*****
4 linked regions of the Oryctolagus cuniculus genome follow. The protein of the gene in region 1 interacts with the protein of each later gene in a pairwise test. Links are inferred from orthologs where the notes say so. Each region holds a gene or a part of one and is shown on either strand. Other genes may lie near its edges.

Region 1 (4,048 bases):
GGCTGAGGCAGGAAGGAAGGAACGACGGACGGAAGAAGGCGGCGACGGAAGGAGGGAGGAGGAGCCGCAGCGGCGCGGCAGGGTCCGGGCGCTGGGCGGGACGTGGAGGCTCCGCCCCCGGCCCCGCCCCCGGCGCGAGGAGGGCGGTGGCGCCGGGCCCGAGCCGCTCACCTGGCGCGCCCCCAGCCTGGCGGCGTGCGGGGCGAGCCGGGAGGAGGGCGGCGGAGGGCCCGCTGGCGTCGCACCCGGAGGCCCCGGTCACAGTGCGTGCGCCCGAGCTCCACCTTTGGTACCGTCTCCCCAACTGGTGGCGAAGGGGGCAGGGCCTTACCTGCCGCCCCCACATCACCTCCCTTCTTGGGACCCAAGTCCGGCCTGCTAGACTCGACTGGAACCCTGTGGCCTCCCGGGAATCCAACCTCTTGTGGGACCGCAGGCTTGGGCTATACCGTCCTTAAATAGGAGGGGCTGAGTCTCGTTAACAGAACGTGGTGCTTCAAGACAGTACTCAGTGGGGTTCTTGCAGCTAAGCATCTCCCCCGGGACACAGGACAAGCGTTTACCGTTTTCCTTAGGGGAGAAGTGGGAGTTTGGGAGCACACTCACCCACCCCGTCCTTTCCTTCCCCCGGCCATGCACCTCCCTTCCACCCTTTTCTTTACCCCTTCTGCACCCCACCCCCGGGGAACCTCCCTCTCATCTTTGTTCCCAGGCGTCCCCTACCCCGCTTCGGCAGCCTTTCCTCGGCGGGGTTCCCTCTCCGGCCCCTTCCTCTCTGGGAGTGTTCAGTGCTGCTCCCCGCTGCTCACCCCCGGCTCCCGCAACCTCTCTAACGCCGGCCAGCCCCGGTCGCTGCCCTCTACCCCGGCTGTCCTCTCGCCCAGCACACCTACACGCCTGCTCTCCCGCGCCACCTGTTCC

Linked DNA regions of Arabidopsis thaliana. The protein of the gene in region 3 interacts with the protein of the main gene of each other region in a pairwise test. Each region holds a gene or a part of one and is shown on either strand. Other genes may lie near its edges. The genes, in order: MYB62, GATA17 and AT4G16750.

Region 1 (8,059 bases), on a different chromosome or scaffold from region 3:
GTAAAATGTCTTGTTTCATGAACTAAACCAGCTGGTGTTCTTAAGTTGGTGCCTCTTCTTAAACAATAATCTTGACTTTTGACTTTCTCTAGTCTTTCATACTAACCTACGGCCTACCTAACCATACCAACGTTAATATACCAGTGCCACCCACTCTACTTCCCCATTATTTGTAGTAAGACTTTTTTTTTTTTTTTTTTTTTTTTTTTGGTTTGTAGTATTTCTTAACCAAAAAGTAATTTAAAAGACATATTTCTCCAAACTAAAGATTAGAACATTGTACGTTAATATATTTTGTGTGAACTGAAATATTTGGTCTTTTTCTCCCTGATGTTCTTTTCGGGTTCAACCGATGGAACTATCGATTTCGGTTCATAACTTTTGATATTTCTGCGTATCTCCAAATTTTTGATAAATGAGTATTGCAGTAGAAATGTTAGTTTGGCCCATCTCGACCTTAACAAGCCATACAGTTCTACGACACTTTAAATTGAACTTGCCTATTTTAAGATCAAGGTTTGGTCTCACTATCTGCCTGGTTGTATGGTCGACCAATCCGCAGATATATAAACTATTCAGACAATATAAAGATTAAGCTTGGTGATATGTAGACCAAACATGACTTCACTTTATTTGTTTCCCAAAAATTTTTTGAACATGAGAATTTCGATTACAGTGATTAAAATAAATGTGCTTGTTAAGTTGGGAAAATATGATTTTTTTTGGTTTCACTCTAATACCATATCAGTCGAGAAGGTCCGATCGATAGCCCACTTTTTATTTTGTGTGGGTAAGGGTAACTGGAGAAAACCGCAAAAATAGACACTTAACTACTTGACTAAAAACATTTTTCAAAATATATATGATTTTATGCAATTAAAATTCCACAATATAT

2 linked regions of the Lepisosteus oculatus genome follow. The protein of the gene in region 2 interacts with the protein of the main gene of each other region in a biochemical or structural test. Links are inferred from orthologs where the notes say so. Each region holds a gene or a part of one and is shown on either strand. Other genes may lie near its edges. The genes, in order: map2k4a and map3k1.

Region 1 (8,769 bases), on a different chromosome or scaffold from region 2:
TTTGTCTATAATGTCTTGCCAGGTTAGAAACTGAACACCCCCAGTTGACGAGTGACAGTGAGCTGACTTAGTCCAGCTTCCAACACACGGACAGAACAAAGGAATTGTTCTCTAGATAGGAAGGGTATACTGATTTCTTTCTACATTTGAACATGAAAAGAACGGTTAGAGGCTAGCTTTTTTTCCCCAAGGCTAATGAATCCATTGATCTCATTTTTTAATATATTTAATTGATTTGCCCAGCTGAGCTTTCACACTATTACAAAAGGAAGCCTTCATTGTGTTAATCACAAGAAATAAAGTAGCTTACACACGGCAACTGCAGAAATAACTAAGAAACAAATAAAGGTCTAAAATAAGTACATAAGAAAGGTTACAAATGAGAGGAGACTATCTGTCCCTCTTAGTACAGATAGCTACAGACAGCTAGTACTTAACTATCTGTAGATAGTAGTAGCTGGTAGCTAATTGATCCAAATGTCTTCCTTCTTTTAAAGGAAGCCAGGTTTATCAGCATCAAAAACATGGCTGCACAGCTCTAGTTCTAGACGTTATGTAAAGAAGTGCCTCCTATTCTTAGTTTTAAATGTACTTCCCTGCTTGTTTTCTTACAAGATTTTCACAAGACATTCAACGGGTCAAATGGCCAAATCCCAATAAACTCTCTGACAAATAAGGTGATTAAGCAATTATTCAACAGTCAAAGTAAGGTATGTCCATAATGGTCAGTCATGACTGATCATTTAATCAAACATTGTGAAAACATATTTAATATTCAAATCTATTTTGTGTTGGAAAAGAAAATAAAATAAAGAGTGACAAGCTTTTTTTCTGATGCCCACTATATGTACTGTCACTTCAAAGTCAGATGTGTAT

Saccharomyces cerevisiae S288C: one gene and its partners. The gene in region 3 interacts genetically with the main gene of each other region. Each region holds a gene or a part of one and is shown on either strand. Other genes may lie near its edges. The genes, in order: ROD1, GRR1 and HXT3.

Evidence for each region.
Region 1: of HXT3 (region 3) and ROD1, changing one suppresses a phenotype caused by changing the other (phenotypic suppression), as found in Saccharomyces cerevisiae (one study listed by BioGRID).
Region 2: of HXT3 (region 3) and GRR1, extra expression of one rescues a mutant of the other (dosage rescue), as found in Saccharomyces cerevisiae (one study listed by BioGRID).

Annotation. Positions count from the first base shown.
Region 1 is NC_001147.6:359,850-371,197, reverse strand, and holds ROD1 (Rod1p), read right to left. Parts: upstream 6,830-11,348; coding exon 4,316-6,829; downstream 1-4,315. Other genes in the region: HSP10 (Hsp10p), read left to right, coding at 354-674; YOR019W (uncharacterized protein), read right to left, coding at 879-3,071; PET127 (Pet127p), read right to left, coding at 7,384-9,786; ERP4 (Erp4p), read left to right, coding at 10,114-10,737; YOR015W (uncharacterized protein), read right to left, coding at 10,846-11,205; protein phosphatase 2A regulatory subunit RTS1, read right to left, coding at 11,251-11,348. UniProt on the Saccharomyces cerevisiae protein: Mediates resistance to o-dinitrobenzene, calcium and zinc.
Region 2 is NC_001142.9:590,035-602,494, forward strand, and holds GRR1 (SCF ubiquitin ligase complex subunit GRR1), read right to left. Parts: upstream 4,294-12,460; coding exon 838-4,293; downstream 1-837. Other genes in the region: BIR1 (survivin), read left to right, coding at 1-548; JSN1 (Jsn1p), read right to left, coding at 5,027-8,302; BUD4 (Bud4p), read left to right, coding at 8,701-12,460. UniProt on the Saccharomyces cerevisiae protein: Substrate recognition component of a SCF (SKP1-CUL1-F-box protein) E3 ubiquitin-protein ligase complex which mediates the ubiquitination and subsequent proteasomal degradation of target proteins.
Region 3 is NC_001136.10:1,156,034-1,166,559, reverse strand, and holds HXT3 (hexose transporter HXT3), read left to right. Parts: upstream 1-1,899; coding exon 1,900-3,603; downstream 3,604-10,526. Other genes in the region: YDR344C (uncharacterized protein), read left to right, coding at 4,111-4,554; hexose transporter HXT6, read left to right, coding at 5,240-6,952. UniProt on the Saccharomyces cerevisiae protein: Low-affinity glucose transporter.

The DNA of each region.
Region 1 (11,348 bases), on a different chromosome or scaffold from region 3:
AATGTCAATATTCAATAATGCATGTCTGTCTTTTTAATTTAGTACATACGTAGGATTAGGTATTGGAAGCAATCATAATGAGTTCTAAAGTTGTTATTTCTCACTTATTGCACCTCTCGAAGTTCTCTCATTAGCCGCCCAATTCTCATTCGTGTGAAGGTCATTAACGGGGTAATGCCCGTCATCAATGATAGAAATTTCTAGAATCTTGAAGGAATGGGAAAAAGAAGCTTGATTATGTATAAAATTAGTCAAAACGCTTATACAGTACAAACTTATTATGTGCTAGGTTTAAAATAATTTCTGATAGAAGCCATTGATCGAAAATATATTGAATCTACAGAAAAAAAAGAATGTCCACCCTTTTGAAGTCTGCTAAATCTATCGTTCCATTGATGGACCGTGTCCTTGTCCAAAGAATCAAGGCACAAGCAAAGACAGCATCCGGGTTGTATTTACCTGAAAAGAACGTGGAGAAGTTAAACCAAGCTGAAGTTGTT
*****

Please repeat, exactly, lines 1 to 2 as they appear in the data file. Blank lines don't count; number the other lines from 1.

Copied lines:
4 linked regions of the Oryctolagus cuniculus genome follow. The protein of the gene in region 1 interacts with the protein of each later gene in a pairwise test. Links are inferred from orthologs where the notes say so. Each region holds a gene or a part of one and is shown on either strand. Other genes may lie near its edges.

Region 1 (4,048 bases):